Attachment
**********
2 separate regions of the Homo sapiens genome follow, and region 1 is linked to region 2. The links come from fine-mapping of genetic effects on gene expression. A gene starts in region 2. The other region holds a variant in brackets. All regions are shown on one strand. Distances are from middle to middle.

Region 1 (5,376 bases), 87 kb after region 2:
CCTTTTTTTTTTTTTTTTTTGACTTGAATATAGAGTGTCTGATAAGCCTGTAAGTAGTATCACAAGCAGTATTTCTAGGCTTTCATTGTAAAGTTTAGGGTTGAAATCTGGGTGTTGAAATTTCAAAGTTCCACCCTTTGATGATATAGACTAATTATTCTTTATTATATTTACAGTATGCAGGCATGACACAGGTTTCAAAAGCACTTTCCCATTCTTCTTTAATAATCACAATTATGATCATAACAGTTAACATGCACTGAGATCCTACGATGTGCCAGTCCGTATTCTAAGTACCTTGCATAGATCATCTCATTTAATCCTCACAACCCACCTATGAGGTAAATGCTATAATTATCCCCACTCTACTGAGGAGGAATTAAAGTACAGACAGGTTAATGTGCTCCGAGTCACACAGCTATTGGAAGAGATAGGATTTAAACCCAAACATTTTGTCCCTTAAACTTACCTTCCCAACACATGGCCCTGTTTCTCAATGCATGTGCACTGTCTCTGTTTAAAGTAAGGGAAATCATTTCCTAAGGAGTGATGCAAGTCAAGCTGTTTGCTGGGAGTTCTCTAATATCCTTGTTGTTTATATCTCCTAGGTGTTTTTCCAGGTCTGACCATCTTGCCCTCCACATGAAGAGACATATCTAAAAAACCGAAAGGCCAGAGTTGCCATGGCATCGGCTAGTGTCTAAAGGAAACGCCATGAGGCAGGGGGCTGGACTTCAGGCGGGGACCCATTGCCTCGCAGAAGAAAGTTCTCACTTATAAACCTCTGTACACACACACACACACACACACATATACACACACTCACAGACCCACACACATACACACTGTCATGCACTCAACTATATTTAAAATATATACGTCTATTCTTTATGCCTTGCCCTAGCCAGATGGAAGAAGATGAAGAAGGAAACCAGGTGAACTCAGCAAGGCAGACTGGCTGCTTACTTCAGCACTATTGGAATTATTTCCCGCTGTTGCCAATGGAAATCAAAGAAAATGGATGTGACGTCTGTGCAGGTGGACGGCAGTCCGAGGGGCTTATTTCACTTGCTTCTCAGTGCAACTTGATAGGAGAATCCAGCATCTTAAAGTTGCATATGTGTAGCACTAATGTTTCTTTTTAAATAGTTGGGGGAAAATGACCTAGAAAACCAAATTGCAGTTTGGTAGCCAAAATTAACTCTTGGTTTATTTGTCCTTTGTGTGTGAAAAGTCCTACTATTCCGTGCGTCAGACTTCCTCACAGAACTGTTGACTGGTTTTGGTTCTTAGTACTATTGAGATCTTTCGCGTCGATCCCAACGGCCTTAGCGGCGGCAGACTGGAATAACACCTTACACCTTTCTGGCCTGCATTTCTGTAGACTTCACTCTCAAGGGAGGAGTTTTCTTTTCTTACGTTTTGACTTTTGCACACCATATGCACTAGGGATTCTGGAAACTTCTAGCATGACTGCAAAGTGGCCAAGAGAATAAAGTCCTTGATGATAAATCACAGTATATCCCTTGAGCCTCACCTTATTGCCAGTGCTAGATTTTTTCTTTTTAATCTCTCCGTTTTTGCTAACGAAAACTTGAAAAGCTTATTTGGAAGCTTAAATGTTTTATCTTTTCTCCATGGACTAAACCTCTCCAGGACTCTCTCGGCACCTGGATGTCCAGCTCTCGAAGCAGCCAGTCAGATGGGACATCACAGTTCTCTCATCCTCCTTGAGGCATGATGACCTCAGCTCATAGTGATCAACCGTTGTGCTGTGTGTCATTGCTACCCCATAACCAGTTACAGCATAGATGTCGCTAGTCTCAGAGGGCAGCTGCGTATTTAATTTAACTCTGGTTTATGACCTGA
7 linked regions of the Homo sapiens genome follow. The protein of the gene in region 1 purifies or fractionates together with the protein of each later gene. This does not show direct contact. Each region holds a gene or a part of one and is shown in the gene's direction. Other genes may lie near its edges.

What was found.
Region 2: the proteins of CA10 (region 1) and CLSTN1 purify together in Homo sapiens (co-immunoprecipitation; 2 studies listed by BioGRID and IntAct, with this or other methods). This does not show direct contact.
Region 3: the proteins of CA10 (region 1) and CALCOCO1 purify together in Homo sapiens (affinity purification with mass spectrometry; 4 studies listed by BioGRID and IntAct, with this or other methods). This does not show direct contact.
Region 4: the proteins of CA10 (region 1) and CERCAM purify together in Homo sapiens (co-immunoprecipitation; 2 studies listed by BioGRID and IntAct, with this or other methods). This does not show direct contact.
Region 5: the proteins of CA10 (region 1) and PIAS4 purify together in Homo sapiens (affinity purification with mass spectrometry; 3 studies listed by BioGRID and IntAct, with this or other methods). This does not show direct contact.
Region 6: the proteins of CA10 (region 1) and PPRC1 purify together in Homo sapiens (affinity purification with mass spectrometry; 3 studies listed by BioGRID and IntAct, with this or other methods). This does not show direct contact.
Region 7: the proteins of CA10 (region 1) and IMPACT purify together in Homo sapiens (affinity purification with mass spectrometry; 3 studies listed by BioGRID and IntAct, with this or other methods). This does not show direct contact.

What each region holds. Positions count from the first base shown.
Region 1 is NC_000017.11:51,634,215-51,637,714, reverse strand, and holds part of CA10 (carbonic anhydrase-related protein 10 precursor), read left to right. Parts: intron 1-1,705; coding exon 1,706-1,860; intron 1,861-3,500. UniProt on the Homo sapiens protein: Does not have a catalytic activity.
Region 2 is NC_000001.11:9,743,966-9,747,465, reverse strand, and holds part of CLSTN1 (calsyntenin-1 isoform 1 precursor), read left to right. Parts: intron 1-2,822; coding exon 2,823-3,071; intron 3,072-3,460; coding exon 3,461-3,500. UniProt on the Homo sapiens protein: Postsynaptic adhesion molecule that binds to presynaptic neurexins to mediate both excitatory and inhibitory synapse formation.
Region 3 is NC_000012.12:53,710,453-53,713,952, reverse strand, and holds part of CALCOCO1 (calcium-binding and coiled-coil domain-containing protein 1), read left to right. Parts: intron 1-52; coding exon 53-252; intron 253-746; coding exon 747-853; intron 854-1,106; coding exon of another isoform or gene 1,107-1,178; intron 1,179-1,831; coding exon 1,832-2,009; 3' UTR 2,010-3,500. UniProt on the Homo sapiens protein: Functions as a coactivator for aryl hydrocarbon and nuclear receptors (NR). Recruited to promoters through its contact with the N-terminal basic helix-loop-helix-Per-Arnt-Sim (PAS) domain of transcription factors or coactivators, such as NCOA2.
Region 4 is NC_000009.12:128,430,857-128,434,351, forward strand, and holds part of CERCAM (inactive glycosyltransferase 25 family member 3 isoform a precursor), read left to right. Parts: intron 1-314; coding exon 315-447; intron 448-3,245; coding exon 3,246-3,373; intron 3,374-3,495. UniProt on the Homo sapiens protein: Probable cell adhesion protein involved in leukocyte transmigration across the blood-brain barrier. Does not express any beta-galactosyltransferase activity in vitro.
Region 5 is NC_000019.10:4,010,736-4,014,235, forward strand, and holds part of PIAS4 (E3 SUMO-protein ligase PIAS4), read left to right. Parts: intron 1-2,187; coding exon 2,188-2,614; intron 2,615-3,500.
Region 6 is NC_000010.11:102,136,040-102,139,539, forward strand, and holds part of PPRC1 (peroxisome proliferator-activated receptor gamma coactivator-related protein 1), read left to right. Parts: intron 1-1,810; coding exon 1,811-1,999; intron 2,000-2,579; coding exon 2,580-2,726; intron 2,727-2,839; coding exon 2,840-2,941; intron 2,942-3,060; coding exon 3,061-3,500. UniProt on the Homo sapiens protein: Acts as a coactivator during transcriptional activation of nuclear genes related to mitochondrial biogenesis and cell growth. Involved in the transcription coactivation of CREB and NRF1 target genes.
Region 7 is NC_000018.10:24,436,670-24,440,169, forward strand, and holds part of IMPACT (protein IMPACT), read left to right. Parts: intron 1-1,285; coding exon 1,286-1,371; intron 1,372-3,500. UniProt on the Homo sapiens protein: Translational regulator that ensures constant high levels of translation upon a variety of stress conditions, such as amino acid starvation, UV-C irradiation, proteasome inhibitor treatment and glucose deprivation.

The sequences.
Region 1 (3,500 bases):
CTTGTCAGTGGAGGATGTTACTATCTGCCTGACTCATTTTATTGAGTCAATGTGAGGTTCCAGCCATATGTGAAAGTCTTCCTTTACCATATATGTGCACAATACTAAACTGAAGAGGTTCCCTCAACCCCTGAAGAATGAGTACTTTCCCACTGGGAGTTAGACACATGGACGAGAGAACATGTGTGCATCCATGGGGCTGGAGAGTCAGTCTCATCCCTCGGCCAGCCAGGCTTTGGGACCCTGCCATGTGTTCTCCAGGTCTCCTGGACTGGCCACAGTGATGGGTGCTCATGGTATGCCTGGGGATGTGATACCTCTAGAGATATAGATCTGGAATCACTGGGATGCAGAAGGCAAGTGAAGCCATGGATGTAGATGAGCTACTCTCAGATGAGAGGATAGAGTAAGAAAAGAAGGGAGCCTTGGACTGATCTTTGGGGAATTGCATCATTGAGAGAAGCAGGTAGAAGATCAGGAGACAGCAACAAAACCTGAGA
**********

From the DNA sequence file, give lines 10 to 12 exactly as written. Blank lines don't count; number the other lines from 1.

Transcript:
Region 6: the proteins of CA10 (region 1) and PPRC1 purify together in Homo sapiens (affinity purification with mass spectrometry; 3 studies listed by BioGRID and IntAct, with this or other methods). This does not show direct contact.
Region 7: the proteins of CA10 (region 1) and IMPACT purify together in Homo sapiens (affinity purification with mass spectrometry; 3 studies listed by BioGRID and IntAct, with this or other methods). This does not show direct contact.

What each region holds. Positions count from the first base shown.